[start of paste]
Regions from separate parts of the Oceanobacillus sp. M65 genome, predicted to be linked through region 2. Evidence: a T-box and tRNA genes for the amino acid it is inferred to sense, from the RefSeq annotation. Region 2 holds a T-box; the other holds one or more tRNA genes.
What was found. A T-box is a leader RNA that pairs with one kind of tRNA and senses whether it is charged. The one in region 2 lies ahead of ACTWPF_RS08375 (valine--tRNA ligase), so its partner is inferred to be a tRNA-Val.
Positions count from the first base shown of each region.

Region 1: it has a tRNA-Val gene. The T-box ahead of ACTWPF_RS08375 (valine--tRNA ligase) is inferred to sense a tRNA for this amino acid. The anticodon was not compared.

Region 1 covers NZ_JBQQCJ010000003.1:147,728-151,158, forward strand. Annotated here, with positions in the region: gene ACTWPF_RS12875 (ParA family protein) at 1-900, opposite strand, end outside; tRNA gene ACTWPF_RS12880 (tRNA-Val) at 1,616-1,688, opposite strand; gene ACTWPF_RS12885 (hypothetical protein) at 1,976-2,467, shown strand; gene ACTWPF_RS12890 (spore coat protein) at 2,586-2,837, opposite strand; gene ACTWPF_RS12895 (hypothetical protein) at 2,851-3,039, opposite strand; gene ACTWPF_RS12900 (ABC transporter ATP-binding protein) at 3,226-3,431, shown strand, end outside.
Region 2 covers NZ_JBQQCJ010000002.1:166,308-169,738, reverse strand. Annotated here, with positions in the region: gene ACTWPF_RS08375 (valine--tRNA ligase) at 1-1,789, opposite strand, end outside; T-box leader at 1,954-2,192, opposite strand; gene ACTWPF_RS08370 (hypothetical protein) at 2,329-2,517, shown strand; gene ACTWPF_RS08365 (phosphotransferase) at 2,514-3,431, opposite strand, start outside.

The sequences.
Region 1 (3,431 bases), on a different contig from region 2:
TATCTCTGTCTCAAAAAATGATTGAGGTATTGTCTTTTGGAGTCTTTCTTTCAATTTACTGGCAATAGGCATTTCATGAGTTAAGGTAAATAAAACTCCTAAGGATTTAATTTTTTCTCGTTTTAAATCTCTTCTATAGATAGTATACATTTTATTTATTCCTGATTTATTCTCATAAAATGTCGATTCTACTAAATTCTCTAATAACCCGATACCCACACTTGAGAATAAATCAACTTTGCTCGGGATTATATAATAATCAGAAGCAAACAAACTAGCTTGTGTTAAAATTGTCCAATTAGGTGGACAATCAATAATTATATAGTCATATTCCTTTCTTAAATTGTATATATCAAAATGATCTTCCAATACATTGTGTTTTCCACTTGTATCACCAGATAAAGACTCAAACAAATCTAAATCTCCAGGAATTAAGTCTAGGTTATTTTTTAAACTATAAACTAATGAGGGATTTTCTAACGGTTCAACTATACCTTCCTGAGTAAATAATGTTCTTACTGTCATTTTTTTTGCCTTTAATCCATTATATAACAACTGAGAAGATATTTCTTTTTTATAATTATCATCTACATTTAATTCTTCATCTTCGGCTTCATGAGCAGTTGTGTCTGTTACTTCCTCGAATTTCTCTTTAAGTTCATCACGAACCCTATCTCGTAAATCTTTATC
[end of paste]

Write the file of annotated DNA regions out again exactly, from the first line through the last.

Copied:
Regions from separate parts of the Oceanobacillus sp. M65 genome, predicted to be linked through region 2. Evidence: a T-box and tRNA genes for the amino acid it is inferred to sense, from the RefSeq annotation. Region 2 holds a T-box; the other holds one or more tRNA genes.
What was found. A T-box is a leader RNA that pairs with one kind of tRNA and senses whether it is charged. The one in region 2 lies ahead of ACTWPF_RS08375 (valine--tRNA ligase), so its partner is inferred to be a tRNA-Val.
Positions count from the first base shown of each region.

Region 1: it has a tRNA-Val gene. The T-box ahead of ACTWPF_RS08375 (valine--tRNA ligase) is inferred to sense a tRNA for this amino acid. The anticodon was not compared.

Region 1 covers NZ_JBQQCJ010000003.1:147,728-151,158, forward strand. Annotated here, with positions in the region: gene ACTWPF_RS12875 (ParA family protein) at 1-900, opposite strand, end outside; tRNA gene ACTWPF_RS12880 (tRNA-Val) at 1,616-1,688, opposite strand; gene ACTWPF_RS12885 (hypothetical protein) at 1,976-2,467, shown strand; gene ACTWPF_RS12890 (spore coat protein) at 2,586-2,837, opposite strand; gene ACTWPF_RS12895 (hypothetical protein) at 2,851-3,039, opposite strand; gene ACTWPF_RS12900 (ABC transporter ATP-binding protein) at 3,226-3,431, shown strand, end outside.
Region 2 covers NZ_JBQQCJ010000002.1:166,308-169,738, reverse strand. Annotated here, with positions in the region: gene ACTWPF_RS08375 (valine--tRNA ligase) at 1-1,789, opposite strand, end outside; T-box leader at 1,954-2,192, opposite strand; gene ACTWPF_RS08370 (hypothetical protein) at 2,329-2,517, shown strand; gene ACTWPF_RS08365 (phosphotransferase) at 2,514-3,431, opposite strand, start outside.

The sequences.
Region 1 (3,431 bases), on a different contig from region 2:
TATCTCTGTCTCAAAAAATGATTGAGGTATTGTCTTTTGGAGTCTTTCTTTCAATTTACTGGCAATAGGCATTTCATGAGTTAAGGTAAATAAAACTCCTAAGGATTTAATTTTTTCTCGTTTTAAATCTCTTCTATAGATAGTATACATTTTATTTATTCCTGATTTATTCTCATAAAATGTCGATTCTACTAAATTCTCTAATAACCCGATACCCACACTTGAGAATAAATCAACTTTGCTCGGGATTATATAATAATCAGAAGCAAACAAACTAGCTTGTGTTAAAATTGTCCAATTAGGTGGACAATCAATAATTATATAGTCATATTCCTTTCTTAAATTGTATATATCAAAATGATCTTCCAATACATTGTGTTTTCCACTTGTATCACCAGATAAAGACTCAAACAAATCTAAATCTCCAGGAATTAAGTCTAGGTTATTTTTTAAACTATAAACTAATGAGGGATTTTCTAACGGTTCAACTATACCTTCCTGAGTAAATAATGTTCTTACTGTCATTTTTTTTGCCTTTAATCCATTATATAACAACTGAGAAGATATTTCTTTTTTATAATTATCATCTACATTTAATTCTTCATCTTCGGCTTCATGAGCAGTTGTGTCTGTTACTTCCTCGAATTTCTCTTTAAGTTCATCACGAACCCTATCTCGTAAATCTTTATC